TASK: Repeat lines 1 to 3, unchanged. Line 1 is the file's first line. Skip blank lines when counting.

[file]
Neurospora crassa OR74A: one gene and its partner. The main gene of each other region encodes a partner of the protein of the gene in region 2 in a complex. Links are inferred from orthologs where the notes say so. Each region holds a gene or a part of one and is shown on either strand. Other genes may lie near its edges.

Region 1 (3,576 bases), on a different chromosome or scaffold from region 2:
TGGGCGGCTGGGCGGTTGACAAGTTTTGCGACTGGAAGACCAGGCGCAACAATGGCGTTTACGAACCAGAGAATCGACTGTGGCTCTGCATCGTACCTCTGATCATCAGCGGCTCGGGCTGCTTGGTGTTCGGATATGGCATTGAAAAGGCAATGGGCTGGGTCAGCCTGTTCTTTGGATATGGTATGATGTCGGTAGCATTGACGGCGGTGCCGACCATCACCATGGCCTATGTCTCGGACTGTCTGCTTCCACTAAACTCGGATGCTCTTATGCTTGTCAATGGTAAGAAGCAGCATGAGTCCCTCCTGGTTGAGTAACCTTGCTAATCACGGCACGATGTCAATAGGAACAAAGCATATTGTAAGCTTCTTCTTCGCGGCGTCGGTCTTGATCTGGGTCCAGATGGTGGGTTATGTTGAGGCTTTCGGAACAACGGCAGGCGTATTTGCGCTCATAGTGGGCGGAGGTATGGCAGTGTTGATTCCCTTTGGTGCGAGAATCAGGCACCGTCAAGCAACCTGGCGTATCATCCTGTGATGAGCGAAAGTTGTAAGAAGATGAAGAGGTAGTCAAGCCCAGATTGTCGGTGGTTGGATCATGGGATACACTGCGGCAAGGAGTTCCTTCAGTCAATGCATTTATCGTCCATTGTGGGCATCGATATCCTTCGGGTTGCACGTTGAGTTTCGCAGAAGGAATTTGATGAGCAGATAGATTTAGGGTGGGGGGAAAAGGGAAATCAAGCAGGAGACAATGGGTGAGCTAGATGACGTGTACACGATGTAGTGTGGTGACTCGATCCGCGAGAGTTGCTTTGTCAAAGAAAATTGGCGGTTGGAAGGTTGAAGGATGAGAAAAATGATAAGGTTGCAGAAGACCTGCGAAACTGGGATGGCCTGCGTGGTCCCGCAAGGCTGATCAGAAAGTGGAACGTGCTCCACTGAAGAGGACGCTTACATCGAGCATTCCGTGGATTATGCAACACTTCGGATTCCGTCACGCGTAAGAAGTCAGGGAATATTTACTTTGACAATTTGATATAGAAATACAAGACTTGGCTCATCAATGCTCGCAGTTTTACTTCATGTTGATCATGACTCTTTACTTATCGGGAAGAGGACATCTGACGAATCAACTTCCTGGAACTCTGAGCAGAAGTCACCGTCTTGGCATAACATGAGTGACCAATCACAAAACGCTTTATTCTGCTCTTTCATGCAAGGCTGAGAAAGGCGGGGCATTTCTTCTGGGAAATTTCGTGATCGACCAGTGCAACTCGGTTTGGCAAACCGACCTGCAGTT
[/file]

Neurospora crassa OR74A: one gene and its partner. The main gene of each other region encodes a partner of the protein of the gene in region 2 in a complex. Links are inferred from orthologs where the notes say so. Each region holds a gene or a part of one and is shown on either strand. Other genes may lie near its edges.

Region 1 (3,576 bases), on a different chromosome or scaffold from region 2:
TGGGCGGCTGGGCGGTTGACAAGTTTTGCGACTGGAAGACCAGGCGCAACAATGGCGTTTACGAACCAGAGAATCGACTGTGGCTCTGCATCGTACCTCTGATCATCAGCGGCTCGGGCTGCTTGGTGTTCGGATATGGCATTGAAAAGGCAATGGGCTGGGTCAGCCTGTTCTTTGGATATGGTATGATGTCGGTAGCATTGACGGCGGTGCCGACCATCACCATGGCCTATGTCTCGGACTGTCTGCTTCCACTAAACTCGGATGCTCTTATGCTTGTCAATGGTAAGAAGCAGCATGAGTCCCTCCTGGTTGAGTAACCTTGCTAATCACGGCACGATGTCAATAGGAACAAAGCATATTGTAAGCTTCTTCTTCGCGGCGTCGGTCTTGATCTGGGTCCAGATGGTGGGTTATGTTGAGGCTTTCGGAACAACGGCAGGCGTATTTGCGCTCATAGTGGGCGGAGGTATGGCAGTGTTGATTCCCTTTGGTGCGAGAATCAGGCACCGTCAAGCAACCTGGCGTATCATCCTGTGATGAGCGAAAGTTGTAAGAAGATGAAGAGGTAGTCAAGCCCAGATTGTCGGTGGTTGGATCATGGGATACACTGCGGCAAGGAGTTCCTTCAGTCAATGCATTTATCGTCCATTGTGGGCATCGATATCCTTCGGGTTGCACGTTGAGTTTCGCAGAAGGAATTTGATGAGCAGATAGATTTAGGGTGGGGGGAAAAGGGAAATCAAGCAGGAGACAATGGGTGAGCTAGATGACGTGTACACGATGTAGTGTGGTGACTCGATCCGCGAGAGTTGCTTTGTCAAAGAAAATTGGCGGTTGGAAGGTTGAAGGATGAGAAAAATGATAAGGTTGCAGAAGACCTGCGAAACTGGGATGGCCTGCGTGGTCCCGCAAGGCTGATCAGAAAGTGGAACGTGCTCCACTGAAGAGGACGCTTACATCGAGCATTCCGTGGATTATGCAACACTTCGGATTCCGTCACGCGTAAGAAGTCAGGGAATATTTACTTTGACAATTTGATATAGAAATACAAGACTTGGCTCATCAATGCTCGCAGTTTTACTTCATGTTGATCATGACTCTTTACTTATCGGGAAGAGGACATCTGACGAATCAACTTCCTGGAACTCTGAGCAGAAGTCACCGTCTTGGCATAACATGAGTGACCAATCACAAAACGCTTTATTCTGCTCTTTCATGCAAGGCTGAGAAAGGCGGGGCATTTCTTCTGGGAAATTTCGTGATCGACCAGTGCAACTCGGTTTGGCAAACCGACCTGCAGTT